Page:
Variability In Levantine Tree-Ring Records And Its Applications In Dendrochronological Dating, Provenancing, And Paleoenvironmental Reconstruction In The Southern Levant
The East Mediterranean littoral (the Levant) is a bioclimatically diverse region with a rich cultural heritage. Such bioclimatic diversity creates important regional variations in vegetation growth and (potentially) human-landscape interactions, and critically impacts how one interprets and uses the region's paleoenvironmental data. This study examines how to use dendrochronology to investigate paleoenvironmental change and date and source historical/archaeological timbers in such a varied landscape, focusing on the southern Levant (southern Lebanon, Israel/Palestine, Jordan, and the northern Sinai Peninsula). Chapter 1 introduces the Levant's physical geography and climate. I review basic dendrochronological principles and applications in dating, provenancing, and climate reconstruction, and previous dendrochronological research in the Levant. In Chapter 2, I investigate variability in tree-ring growth patterns and climate responses of multiple tree species sampled along ecological gradients in the southern Levant. In Chapter 3, I compare tree-ring growth patterns and climate responses of Pinus halpensis Mill. and Pinus brutia Ten. sampled along bioclimatic gradients in both the southern and northern Levant. Finally, in Chapters 4 and 5, I use dendrochronological techniques to date and source timbers from al-Aqsa Mosque in Jerusalem, and two late 19th century buildings in Jaffa, Israel. I demonstrate that the northern and southern Levant have distinct tree-ring patterns (with a transition zone located in Lebanon), and that there is clear variability in tree-ring growth along altitudinal gradients in the northern Levant. Consequently tree-ring data from the northern Levant should not be used for reconstructing climate in the southern Levant, especially at high frequency timescales, because of the critical bioclimatic differences and differing climate proxy data that can be derived from treerings along the Levantine latitudinal gradient. Tree-ring chronologies from multiple altitudinal zones in the northern Levant and a separate chronology for the southern Levant should be used for dating historical/archaeological timbers from these regions. One can use these distinct dendrochronological 'zones' to identify whether timber was procured from the northern or southern Levant. Dendrochronological data can then be combined with available archaeological/historical, textual, or other paleoenvironmental data to gain new insights on human use of forest resources from the Levant and beyond.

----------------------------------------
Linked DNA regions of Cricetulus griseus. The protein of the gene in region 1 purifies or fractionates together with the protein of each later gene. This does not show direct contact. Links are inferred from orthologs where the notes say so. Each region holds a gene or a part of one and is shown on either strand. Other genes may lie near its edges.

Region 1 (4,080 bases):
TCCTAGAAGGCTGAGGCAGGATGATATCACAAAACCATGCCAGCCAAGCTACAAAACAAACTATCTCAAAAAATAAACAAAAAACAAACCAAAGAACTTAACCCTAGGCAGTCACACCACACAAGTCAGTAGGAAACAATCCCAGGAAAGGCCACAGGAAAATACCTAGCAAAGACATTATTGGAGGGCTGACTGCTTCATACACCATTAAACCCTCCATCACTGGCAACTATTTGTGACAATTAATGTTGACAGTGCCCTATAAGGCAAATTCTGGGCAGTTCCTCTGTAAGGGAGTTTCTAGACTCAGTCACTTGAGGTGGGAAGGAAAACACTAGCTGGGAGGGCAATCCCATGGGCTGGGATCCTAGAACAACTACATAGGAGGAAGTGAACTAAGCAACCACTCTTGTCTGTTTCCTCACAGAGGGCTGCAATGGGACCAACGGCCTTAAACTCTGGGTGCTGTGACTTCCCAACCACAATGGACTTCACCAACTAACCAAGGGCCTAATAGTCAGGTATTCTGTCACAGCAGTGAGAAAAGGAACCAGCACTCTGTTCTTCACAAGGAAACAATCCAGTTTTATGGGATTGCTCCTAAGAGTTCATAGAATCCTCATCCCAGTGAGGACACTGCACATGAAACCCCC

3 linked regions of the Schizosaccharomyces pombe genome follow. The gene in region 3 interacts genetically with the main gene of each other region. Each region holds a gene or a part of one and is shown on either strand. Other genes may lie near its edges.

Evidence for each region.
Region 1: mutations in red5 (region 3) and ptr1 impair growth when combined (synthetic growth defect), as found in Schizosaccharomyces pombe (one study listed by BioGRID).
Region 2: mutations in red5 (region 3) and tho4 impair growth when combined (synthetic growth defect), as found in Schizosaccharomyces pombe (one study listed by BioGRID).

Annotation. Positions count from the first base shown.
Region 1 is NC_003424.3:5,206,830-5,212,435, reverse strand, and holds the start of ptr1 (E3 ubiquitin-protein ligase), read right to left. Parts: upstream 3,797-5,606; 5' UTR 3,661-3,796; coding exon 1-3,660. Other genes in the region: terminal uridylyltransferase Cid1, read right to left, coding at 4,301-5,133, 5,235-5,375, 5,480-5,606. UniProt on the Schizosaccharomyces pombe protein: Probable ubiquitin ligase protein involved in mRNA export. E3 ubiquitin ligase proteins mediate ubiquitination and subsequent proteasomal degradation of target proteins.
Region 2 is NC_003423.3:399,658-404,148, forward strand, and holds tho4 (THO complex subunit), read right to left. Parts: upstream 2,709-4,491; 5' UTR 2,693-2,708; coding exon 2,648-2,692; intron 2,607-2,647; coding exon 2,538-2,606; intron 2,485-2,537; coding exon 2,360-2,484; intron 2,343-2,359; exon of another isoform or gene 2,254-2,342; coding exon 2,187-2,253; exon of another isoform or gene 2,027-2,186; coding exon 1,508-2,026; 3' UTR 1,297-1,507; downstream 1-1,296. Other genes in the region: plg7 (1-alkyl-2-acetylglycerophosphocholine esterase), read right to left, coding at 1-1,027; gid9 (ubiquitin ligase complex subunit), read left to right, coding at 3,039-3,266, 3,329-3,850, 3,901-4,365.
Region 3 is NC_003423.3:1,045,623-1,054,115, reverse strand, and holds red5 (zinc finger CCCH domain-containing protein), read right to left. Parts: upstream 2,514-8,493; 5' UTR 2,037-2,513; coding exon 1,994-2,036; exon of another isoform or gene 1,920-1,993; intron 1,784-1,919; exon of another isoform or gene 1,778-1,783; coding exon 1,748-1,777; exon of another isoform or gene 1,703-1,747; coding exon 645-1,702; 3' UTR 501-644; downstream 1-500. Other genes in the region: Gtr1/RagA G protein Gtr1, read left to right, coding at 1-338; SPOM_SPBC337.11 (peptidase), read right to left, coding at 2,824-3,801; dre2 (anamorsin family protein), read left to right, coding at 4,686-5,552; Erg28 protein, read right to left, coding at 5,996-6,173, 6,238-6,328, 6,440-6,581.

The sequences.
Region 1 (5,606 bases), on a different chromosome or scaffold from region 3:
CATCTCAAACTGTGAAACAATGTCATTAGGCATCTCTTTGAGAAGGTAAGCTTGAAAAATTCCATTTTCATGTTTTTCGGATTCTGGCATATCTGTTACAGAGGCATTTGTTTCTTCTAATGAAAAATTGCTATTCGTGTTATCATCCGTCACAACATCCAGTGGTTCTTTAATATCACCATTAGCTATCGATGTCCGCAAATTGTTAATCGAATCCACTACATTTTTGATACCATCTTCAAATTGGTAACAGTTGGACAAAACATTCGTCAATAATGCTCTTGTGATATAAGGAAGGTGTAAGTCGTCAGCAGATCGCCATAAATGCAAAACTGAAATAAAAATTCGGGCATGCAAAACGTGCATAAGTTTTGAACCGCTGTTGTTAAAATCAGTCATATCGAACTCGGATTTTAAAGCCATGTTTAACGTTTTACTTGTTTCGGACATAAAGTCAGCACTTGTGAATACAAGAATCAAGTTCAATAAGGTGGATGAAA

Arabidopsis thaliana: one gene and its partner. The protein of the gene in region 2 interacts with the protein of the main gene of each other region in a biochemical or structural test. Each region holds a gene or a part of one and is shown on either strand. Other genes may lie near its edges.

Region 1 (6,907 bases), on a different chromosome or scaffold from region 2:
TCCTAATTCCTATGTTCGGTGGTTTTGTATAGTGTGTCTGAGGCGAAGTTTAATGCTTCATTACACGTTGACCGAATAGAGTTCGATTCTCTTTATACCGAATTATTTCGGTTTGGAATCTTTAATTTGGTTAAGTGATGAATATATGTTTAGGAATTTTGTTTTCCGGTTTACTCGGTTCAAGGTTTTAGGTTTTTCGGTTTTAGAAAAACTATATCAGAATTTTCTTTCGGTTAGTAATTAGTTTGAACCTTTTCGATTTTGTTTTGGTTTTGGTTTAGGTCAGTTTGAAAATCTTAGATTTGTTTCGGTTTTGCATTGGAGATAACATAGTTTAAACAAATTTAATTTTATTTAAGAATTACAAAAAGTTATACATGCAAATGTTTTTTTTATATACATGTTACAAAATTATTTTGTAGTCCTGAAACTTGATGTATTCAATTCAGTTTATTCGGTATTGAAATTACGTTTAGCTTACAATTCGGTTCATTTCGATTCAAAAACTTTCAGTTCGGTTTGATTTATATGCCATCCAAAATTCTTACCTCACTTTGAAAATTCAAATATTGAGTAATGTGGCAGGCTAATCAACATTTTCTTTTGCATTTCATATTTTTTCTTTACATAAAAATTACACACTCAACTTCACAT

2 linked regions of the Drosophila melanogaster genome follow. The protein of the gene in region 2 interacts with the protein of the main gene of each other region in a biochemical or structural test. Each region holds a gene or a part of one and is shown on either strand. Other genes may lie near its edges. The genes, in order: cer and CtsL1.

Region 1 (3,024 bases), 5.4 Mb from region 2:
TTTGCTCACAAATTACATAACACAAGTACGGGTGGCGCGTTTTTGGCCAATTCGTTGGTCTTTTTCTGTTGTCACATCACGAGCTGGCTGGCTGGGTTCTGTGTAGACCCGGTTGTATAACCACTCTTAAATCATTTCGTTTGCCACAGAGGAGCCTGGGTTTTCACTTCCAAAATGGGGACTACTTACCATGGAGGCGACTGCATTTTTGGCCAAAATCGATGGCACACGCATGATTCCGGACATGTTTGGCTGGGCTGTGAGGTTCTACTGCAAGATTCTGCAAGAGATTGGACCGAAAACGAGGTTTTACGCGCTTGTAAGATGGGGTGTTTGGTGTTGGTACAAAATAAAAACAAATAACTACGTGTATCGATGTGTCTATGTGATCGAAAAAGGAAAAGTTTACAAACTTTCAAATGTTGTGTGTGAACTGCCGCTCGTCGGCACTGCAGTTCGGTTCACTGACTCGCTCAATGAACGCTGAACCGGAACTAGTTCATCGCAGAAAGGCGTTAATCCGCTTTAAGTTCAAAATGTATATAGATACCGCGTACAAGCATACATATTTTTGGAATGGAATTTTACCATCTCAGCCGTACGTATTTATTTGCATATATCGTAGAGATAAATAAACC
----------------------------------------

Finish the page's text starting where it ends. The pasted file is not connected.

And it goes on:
dendrochronology; southern Levant; paleoenvironment
Goman,Michelle; Fahey,Timothy James; Kuniholm,Peter Ian
Ph.D. of Geological Sciences
Doctor of Philosophy
dissertation or thesis